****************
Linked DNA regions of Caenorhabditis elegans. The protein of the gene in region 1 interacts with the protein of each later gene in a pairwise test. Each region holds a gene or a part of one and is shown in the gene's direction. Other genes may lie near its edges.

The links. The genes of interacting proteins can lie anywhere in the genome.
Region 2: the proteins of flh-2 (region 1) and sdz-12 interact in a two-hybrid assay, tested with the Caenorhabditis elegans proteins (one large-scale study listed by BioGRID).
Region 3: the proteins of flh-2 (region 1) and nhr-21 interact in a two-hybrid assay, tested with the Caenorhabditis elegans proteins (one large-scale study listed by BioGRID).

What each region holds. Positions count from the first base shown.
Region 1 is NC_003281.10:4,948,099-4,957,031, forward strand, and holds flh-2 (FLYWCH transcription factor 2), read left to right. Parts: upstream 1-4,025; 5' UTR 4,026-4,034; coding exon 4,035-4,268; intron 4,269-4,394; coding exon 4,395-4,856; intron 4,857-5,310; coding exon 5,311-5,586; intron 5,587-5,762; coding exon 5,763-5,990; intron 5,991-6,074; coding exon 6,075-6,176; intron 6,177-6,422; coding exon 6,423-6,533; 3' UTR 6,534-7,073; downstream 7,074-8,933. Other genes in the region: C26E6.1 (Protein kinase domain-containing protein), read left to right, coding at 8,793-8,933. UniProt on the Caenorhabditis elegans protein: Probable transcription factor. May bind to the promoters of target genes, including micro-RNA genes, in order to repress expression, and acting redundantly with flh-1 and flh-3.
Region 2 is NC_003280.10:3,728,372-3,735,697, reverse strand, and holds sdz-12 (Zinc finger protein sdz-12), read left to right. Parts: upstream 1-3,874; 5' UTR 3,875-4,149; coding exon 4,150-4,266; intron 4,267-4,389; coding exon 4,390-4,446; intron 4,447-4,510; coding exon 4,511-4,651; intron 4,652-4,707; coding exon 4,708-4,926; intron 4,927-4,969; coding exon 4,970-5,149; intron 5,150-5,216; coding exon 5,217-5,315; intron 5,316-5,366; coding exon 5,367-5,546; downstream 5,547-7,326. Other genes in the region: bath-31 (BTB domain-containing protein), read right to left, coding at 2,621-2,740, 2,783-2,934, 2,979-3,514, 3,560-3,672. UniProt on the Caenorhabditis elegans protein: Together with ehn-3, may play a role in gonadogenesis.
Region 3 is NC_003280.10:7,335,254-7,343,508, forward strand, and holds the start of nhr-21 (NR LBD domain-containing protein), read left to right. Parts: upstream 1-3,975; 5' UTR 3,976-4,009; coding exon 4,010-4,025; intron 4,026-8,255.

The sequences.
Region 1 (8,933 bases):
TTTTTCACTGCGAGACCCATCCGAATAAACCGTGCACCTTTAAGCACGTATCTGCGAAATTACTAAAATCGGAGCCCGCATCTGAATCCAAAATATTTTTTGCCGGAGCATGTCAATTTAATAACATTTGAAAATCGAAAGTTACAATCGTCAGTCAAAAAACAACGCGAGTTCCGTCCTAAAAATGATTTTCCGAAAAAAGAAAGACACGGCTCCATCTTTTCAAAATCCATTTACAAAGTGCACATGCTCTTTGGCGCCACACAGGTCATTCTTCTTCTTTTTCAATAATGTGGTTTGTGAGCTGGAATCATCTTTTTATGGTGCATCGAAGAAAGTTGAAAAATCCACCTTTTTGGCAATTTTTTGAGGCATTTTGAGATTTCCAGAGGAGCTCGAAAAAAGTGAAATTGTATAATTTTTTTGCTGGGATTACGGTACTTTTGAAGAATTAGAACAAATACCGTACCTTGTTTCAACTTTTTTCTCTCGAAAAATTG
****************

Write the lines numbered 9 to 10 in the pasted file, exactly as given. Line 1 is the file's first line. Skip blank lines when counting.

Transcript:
The sequences.
Region 1 (8,933 bases):